WASHINGTON, D.C.-The Smithsonian Institution's National Museum of the American Indian (NMAI) opened two new tribal community exhibitions in the "Our Peoples: Giving Voice to Our Histories" exhibition; the Blackfeet Nation of Browning, Mont., and Chiricahua Apache of Mescalero, N.M. Both exhibitions were developed in collaboration with tribal community curators and NMAI's curator Emil Her Many Horses (Oglala Lakota). This is the first time that new tribes have been rotated into the permanent galleries since the museum's opening. The new sections were opened to the public Sept. 14.
More than 30 objects will be displayed, including the actual 1855 Treaty of Lame Bull on loan from the National Archives to be displayed for six months and then replaced with a replica for preservation purposes and a porcupine-quilled shirt, the type that might have been worn at the time of the signing of the 1855 Treaty. Featured objects from the museum's collections include items from a lodge (tipi), such as a parfleche bag made of rawhide and used for storing clothing, a woman's beaded dress from 1890 and several other historic and contemporary objects.
The Blackfeet exhibition highlights key themes in their history, starting with the revelation of sacred powers, creation stories and their close relationship with the environment. The importance of the medicine lodge (known as the Sun Dance among other tribes of the Plains), the introduction of horses and language preservation are elements that have kept this culture intact. The 1855 Treaty of Lame Bull and Baker's Massacre in 1870 were pivotal points and show the interaction with the United States government and the resulting tragedies.
Through the contemporary leadership of the Blackfeet Tribal Business Council and efforts of the Blackfeet Community College, the Blackfeet people strive to live in a modern world while maintaining their culture. The North American Indian Days, held in July, brings families together for the annual celebration of history and culture.
The Chiricahua Apache exhibition shows the forced journey the tribe made from their homelands in the Southwest to Alabama, Florida, Oklahoma and Mescalero, N.M. where two-thirds of the Chiricahua finally made their home in 1913 along with the Mescalero and Lipan Apache groups. Still after imprisonment for 27 years, the Chiricahua maintained their tribal traditions and values.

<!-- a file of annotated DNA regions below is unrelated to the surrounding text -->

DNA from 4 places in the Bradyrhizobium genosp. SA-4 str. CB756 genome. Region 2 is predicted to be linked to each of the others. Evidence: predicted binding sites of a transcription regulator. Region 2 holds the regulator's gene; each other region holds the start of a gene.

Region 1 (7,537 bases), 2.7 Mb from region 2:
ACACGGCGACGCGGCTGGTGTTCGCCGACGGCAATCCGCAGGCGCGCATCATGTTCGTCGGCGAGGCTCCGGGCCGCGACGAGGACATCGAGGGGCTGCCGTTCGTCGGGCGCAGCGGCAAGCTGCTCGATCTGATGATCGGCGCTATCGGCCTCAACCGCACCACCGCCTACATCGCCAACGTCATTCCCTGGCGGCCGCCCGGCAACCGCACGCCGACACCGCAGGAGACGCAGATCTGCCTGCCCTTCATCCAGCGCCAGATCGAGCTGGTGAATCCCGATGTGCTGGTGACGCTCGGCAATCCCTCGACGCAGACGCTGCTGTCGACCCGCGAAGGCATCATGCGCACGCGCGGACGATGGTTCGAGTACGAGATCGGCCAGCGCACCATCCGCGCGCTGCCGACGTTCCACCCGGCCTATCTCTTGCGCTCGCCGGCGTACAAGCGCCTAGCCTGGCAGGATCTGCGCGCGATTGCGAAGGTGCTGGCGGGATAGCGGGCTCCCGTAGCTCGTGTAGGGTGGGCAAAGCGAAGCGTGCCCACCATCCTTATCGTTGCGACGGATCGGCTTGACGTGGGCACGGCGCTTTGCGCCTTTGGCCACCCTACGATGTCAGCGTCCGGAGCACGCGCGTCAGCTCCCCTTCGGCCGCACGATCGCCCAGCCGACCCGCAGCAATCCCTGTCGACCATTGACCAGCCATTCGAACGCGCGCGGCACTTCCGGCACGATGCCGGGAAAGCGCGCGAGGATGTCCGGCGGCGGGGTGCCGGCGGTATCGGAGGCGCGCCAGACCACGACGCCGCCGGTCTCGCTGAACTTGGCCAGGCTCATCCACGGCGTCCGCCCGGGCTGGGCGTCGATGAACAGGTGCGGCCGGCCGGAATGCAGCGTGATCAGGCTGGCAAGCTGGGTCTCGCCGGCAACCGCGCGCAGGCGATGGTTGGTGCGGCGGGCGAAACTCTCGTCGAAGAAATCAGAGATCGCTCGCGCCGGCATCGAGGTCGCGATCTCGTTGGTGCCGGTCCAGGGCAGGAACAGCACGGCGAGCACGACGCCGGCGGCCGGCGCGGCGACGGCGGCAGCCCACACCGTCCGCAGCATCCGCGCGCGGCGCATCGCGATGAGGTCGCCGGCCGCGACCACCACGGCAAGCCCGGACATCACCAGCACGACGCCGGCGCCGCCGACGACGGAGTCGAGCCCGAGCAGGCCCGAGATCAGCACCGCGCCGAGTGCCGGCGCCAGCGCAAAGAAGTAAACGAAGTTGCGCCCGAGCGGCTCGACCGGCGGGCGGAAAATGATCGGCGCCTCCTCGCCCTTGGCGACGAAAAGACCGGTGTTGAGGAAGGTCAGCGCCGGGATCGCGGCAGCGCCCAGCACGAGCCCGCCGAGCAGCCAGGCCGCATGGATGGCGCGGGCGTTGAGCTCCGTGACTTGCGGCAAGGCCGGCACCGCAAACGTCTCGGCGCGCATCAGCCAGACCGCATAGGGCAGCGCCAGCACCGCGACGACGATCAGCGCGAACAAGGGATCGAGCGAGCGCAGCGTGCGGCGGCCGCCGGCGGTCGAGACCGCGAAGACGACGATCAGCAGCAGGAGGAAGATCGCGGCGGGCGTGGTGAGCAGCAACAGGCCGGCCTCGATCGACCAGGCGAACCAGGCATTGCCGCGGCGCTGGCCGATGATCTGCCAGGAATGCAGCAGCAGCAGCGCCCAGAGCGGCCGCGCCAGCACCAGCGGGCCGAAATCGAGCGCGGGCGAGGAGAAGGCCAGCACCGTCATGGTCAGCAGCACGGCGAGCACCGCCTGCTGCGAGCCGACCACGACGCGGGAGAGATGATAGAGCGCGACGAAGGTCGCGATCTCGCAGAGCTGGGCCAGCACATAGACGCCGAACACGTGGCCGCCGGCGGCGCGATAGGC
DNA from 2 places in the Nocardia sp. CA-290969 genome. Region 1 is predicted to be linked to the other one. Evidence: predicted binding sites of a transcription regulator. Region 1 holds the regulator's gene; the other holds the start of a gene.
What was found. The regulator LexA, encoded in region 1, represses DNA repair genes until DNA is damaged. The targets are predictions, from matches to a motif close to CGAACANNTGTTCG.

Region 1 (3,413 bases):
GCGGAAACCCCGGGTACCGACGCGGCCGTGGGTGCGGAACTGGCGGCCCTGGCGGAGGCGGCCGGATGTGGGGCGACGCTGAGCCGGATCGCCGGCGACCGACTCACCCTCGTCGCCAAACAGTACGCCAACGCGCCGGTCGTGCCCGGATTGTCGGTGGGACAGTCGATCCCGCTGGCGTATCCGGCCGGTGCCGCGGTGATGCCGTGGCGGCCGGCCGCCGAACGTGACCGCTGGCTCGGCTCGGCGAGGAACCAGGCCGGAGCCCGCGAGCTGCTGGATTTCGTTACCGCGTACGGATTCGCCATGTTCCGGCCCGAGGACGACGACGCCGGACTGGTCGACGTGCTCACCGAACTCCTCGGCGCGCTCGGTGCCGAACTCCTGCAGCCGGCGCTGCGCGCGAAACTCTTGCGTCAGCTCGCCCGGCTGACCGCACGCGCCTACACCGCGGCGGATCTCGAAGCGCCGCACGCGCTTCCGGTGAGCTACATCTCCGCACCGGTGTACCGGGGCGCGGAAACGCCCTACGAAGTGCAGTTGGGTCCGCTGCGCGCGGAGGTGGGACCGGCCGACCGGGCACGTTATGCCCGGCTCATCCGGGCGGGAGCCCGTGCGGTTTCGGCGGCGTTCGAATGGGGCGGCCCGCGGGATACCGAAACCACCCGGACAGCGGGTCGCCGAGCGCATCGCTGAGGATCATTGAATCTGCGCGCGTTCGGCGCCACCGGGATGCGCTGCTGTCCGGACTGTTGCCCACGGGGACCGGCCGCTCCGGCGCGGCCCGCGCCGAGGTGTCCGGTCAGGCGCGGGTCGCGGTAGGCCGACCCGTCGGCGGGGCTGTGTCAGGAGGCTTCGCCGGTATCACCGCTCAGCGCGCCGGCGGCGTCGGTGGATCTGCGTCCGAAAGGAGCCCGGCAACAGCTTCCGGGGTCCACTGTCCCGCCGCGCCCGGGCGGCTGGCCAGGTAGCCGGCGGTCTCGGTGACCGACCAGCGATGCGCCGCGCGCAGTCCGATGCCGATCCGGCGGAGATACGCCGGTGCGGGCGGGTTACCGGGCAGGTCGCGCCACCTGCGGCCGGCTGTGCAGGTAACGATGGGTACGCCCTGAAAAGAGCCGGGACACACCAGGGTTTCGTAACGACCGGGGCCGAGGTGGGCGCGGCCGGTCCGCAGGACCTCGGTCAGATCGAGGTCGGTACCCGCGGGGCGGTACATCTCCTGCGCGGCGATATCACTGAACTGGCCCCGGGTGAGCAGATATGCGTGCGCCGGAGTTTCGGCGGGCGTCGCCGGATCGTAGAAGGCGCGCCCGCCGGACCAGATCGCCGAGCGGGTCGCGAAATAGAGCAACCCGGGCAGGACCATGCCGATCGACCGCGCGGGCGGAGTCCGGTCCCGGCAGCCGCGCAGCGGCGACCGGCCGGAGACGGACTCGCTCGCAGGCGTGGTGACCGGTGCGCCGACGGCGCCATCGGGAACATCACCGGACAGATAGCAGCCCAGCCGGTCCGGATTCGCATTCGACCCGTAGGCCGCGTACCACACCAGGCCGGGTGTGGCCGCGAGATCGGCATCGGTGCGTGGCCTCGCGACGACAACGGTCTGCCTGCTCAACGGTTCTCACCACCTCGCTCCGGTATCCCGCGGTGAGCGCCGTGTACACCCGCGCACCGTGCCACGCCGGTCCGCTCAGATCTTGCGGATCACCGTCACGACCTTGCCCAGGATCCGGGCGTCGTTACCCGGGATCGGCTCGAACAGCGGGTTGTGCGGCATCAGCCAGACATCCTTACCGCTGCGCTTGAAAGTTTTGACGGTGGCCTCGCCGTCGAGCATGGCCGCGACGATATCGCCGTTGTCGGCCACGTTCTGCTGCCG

Such leaders as Victorio, Mangas Coloradas Geronimo, Cochise and Naiche are highlighted, as well as contemporary leaders like Wendell Chino (Mescalero Apache), who has brought economic stability to the tribe through tourism, a tribal saw mill and fishery and other economic enterprises. Stories of origin and important community ceremonies including the girl's puberty ceremony are described and shown through clothing and historical images. Objects include a dance shield, a painted hide created by Naiche, child burden baskets made of rawhide, saddles and a water jug made of pitch.
Animated videos and historical and contemporary images present the wide range of life and history for both communities.
In conjunction with the opening of the two new exhibitions, dance groups from each community performed traditional dances in the Potomac atrium. On Sept. 14 the Rawhide Singers from Browning, Mont. performed northern traditional and grass dances. The dancers were accompanied by singers on a drum. On Sept. 15, the James Kunestsis Apache Crown Dancers from Mescalero, N.M. performed traditional dances with large headdresses painted in the colors of the four directions. The dancers, also known as "Gaan" or "Mountain Spirits," are sent by the Creator to bless and teach the Apache.
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